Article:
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Fiction

Fiction

by Lord Dunsany WHEN ONE HAS seen Spring’s blossom fall in London, and Summer appear and ripen and decay, as it does early in cities, and one is in London still, then, at some moment or another, the country places lift their flowery heads and call to one with an urgent, masterful clearness, upland…
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Fiction

by James Harting AT AGE 37, Ubungu Rodriquez Goldstein Johnson was the oldest man in his village. He did not know that he was 37, for record keeping and numbers were not part of his people’s culture. The villagers only knew that he was old past all reckoning and they called him “Grandpa Ubi.” In truth, he…
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Fiction

by Lord Dunsany ALL ALONG the farmyard gables the swallows sat a-row, twittering
uneasily to one another, telling of many things, but thinking only of
Summer and the South, for Autumn was afoot and the North wind
waiting. And suddenly one day they were all quite gone. And everyone
spoke of the swallows…
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EssaysFictionH. Millard

by H. Millard IF YOU’RE reading this I’m pretty sure you already know most of the history of the swastika and its variants some of which are called fylfots. We all know there are Buddhist versions, Hindu versions, National Socialist versions, ancient American Indian versions, Scandinavian…
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Fiction

by Lord Dunsany ALL WE WHO WRITE put me in mind of sailors hastily making rafts upon doomed ships. When we break up under the heavy years and go down into eternity with all that is ours our thoughts like small lost rafts float on awhile upon Oblivion’s sea. They will not carry much over those tides,…
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Fiction

by Lord Dunsany CHARON leaned forward and rowed. All things were one with his weariness. It was not with him a matter of years or of centuries, but of wide floods of time, and an old heaviness and a pain in the arms that had become for him part of the scheme that the gods had made and was of a piece with Eternity.…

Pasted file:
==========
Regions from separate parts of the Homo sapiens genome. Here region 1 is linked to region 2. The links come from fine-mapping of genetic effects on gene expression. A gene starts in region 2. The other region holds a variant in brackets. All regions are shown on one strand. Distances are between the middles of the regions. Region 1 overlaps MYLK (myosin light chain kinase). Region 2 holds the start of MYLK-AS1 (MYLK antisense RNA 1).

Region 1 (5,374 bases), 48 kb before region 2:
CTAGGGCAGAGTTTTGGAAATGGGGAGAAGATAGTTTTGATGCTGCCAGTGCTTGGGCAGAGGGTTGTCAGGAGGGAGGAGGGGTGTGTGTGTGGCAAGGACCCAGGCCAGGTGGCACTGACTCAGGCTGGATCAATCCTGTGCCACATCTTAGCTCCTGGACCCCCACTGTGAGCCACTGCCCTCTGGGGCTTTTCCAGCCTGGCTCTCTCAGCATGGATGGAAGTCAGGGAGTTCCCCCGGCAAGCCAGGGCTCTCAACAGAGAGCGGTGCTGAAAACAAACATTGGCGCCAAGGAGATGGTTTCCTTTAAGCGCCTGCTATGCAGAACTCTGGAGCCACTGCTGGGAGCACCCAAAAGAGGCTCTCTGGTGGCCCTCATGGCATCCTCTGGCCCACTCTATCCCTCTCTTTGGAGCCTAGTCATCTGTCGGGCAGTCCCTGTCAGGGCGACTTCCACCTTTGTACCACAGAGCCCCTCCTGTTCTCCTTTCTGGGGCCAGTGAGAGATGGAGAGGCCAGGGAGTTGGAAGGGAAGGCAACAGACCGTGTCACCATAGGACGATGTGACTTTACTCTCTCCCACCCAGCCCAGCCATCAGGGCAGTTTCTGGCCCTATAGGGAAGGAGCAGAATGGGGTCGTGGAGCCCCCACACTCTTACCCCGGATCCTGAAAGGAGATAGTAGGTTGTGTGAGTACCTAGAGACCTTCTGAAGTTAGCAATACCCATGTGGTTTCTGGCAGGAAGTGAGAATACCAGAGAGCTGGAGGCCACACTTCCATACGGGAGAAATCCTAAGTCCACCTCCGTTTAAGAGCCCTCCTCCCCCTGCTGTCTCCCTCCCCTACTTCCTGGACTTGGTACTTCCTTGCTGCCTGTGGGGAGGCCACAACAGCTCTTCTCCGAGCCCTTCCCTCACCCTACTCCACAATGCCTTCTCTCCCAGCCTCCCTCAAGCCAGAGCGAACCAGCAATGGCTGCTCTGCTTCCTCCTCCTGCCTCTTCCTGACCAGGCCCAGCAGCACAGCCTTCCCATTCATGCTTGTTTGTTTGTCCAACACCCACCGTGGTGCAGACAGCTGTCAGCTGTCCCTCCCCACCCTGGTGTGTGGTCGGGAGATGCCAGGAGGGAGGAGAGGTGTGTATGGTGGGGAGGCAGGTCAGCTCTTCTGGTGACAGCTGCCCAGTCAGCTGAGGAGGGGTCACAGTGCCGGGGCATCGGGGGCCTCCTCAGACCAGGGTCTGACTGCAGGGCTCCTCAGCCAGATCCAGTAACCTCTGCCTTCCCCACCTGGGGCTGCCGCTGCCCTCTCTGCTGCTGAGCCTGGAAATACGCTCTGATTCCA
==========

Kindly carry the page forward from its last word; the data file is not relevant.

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Fiction

by Lord Dunsany GOING DOWN Picadilly one day and nearing Grosvenor Place I saw, if my memory is not at fault, some workmen with their coats off — or so they seemed. They had pickaxes in their hands and wore corduroy trousers and that little leather band below the knee that goes by the astonishing name of “York-to-London.”…
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Fiction

by Lord Dunsany ONE’S SPIRIT goes further in dreams than it does by day. Wandering once by night from a factory city I came to the edge of Hell. The place was foul with cinders and cast-off things, and jagged, half-buried things with shapeless edges, and there was a huge angel with a hammer building…
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Fiction

by Lord Dunsany HE WAS ALL in black, but his friend was dressed in brown, members of two old families. “Is there any change in the way you build your houses?” said he in black. “No change,” said the other. “And you?” “We change not,” he said. A man went…
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Fiction

by Lord Flint’s Volunteer I WENT TO the track.
A good night out watching the greyhounds race and having a bet. The mechanical rabbit whizzed past.
Traps sprang open.
Dogs chased.
They ran full tilt.
Perfect canine athletes, they ran as if their lives depended on it.
Trying to catch a mechanical…
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